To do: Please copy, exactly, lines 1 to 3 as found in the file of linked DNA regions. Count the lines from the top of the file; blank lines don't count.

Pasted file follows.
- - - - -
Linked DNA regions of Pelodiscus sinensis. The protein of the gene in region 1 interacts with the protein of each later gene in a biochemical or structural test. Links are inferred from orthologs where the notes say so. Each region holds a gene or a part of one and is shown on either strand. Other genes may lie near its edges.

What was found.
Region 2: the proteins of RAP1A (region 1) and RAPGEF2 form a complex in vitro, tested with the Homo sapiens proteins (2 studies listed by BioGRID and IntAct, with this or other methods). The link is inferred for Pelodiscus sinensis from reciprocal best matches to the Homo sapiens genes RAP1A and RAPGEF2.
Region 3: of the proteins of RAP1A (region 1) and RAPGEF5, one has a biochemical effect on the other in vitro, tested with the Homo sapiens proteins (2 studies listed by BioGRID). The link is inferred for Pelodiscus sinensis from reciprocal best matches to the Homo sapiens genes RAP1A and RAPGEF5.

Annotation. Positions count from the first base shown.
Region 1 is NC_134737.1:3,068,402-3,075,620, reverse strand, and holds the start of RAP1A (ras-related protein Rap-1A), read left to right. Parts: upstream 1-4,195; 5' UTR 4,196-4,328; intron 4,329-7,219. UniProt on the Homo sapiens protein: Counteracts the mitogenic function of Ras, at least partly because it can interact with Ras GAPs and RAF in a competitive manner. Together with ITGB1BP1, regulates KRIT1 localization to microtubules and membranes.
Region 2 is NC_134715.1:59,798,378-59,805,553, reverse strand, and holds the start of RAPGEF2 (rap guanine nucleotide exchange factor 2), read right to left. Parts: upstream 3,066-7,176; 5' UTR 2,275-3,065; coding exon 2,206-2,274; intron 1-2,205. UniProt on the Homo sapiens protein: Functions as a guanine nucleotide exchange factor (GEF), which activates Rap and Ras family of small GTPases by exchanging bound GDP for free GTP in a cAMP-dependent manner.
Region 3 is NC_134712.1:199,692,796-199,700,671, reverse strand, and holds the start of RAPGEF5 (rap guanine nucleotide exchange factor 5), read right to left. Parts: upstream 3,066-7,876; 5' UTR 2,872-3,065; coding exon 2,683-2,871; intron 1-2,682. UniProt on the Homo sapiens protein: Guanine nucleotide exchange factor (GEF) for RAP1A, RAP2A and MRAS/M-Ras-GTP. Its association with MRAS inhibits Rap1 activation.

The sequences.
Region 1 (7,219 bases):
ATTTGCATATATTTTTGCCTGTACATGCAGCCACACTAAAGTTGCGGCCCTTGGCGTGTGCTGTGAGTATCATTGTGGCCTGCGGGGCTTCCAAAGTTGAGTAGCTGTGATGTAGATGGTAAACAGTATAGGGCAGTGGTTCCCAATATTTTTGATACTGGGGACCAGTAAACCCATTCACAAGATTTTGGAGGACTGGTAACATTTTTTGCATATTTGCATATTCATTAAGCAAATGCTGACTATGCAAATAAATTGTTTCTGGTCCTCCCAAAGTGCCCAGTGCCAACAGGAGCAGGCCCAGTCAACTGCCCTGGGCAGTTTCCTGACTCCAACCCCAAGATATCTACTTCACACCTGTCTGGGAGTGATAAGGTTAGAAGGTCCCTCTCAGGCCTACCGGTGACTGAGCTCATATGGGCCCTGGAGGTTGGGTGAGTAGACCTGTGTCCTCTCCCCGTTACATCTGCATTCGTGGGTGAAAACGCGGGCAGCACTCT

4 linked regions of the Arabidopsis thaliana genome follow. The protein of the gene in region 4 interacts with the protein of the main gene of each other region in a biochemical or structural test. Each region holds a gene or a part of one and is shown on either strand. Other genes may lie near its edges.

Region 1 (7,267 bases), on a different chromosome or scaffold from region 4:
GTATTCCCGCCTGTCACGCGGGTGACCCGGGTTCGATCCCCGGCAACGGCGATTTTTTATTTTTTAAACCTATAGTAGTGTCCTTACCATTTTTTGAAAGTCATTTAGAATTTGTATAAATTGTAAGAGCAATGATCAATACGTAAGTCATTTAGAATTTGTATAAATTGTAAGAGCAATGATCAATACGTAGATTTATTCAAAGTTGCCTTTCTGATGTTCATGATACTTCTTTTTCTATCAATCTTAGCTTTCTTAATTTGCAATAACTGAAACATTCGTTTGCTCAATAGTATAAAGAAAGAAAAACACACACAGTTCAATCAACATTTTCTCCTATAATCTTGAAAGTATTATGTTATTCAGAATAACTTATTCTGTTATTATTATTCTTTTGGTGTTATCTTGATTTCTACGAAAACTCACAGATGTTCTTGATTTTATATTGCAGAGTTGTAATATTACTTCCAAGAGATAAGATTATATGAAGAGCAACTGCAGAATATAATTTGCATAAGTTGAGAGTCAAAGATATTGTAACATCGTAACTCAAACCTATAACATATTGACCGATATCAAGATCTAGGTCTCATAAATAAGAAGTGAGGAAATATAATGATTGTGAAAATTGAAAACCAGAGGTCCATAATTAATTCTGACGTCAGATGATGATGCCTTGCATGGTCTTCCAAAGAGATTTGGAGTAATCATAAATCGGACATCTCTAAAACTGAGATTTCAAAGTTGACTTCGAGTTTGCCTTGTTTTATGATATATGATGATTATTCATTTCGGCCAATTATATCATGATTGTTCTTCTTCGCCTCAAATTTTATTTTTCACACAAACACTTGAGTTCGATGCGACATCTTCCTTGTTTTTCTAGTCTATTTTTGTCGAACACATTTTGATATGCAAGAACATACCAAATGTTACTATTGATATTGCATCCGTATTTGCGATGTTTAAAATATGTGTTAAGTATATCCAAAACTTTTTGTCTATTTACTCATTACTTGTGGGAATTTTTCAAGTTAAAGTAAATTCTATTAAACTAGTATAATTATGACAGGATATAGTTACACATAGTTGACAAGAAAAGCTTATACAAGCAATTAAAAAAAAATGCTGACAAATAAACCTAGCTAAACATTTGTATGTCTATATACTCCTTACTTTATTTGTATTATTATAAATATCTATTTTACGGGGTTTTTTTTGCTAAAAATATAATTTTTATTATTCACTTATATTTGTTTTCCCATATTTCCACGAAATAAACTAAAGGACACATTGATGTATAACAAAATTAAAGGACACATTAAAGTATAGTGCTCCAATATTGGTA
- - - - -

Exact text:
Linked DNA regions of Pelodiscus sinensis. The protein of the gene in region 1 interacts with the protein of each later gene in a biochemical or structural test. Links are inferred from orthologs where the notes say so. Each region holds a gene or a part of one and is shown on either strand. Other genes may lie near its edges.

What was found.
Region 2: the proteins of RAP1A (region 1) and RAPGEF2 form a complex in vitro, tested with the Homo sapiens proteins (2 studies listed by BioGRID and IntAct, with this or other methods). The link is inferred for Pelodiscus sinensis from reciprocal best matches to the Homo sapiens genes RAP1A and RAPGEF2.